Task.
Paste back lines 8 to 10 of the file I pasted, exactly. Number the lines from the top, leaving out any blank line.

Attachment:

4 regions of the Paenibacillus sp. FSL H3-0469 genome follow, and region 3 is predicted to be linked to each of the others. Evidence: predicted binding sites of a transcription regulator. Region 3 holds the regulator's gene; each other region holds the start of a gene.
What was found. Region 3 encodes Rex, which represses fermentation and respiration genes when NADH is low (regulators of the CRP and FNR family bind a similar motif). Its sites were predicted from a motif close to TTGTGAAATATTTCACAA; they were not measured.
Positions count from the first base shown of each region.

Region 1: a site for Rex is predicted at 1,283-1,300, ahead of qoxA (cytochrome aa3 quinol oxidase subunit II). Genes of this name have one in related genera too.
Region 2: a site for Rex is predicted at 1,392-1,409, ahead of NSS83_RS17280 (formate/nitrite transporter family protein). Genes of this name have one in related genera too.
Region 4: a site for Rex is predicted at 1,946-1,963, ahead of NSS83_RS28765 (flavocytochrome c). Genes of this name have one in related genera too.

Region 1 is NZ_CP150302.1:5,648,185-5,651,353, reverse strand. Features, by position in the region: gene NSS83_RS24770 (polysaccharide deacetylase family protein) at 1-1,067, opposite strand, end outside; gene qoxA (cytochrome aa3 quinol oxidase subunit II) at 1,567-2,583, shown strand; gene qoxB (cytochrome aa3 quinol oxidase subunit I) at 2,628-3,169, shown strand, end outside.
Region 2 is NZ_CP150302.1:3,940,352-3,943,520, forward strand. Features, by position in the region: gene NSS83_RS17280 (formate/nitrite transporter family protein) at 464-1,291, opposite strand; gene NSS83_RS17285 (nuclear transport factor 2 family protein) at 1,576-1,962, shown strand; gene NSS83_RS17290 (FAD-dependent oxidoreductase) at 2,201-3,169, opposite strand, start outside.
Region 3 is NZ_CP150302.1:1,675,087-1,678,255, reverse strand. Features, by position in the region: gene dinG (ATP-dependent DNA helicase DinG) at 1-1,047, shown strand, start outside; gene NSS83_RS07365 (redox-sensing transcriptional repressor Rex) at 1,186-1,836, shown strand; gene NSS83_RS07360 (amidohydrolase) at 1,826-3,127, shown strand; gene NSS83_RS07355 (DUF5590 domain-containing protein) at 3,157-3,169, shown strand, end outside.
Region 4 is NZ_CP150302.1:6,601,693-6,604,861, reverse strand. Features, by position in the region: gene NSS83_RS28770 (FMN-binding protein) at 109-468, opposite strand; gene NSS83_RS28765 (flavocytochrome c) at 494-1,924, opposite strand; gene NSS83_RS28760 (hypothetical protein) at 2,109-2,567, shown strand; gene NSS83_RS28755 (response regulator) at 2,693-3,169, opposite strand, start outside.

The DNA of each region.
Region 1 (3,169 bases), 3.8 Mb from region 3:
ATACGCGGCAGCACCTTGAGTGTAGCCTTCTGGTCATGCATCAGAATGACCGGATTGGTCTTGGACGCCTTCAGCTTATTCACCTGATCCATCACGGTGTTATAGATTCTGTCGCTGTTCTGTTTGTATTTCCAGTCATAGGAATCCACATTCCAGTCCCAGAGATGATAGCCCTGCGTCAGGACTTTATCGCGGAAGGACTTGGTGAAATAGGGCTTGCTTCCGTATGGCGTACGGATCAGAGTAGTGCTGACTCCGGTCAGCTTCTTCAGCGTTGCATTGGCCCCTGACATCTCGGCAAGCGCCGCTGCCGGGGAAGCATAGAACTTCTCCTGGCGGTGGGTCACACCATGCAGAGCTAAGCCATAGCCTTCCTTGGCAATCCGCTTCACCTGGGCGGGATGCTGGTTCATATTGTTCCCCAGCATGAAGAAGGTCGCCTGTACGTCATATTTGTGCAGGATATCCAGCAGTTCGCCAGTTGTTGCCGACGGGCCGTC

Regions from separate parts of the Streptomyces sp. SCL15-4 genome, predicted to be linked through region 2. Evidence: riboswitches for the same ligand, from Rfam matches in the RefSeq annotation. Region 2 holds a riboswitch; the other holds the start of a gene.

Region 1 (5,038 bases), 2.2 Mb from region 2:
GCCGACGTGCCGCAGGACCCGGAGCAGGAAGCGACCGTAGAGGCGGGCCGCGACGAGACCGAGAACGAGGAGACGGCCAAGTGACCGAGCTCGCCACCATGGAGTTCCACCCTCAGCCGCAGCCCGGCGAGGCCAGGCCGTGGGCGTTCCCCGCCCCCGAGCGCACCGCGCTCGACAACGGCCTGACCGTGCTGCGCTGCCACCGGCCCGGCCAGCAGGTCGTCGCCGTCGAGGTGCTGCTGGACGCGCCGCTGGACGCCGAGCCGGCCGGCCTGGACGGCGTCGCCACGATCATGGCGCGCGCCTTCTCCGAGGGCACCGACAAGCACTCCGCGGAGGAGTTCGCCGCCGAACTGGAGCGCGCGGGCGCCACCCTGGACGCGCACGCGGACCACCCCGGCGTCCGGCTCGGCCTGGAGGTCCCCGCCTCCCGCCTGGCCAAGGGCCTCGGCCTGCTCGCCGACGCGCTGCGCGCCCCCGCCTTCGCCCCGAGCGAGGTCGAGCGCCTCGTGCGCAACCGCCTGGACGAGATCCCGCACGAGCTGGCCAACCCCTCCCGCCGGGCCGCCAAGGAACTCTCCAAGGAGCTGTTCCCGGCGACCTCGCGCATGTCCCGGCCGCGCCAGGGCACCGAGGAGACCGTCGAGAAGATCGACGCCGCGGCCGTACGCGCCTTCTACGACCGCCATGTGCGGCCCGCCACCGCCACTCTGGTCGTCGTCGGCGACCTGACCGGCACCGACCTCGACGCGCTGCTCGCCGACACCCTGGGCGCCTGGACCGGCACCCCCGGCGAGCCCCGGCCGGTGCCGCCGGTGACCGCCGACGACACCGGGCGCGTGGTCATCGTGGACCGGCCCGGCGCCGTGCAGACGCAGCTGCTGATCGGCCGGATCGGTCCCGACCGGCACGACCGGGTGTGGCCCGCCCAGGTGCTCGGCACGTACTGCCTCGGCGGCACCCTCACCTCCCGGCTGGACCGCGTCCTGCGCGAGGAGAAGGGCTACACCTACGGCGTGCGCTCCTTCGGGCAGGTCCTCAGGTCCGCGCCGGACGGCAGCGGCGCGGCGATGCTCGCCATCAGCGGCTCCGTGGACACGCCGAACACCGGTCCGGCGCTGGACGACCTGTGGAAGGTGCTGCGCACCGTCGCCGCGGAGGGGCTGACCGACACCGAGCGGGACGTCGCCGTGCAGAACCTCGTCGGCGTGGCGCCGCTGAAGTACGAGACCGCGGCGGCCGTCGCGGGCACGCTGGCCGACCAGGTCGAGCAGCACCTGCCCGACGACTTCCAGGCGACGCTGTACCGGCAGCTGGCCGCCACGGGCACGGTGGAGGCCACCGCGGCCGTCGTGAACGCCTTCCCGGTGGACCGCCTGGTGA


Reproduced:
Region 2 is NZ_CP150302.1:3,940,352-3,943,520, forward strand. Features, by position in the region: gene NSS83_RS17280 (formate/nitrite transporter family protein) at 464-1,291, opposite strand; gene NSS83_RS17285 (nuclear transport factor 2 family protein) at 1,576-1,962, shown strand; gene NSS83_RS17290 (FAD-dependent oxidoreductase) at 2,201-3,169, opposite strand, start outside.
Region 3 is NZ_CP150302.1:1,675,087-1,678,255, reverse strand. Features, by position in the region: gene dinG (ATP-dependent DNA helicase DinG) at 1-1,047, shown strand, start outside; gene NSS83_RS07365 (redox-sensing transcriptional repressor Rex) at 1,186-1,836, shown strand; gene NSS83_RS07360 (amidohydrolase) at 1,826-3,127, shown strand; gene NSS83_RS07355 (DUF5590 domain-containing protein) at 3,157-3,169, shown strand, end outside.
Region 4 is NZ_CP150302.1:6,601,693-6,604,861, reverse strand. Features, by position in the region: gene NSS83_RS28770 (FMN-binding protein) at 109-468, opposite strand; gene NSS83_RS28765 (flavocytochrome c) at 494-1,924, opposite strand; gene NSS83_RS28760 (hypothetical protein) at 2,109-2,567, shown strand; gene NSS83_RS28755 (response regulator) at 2,693-3,169, opposite strand, start outside.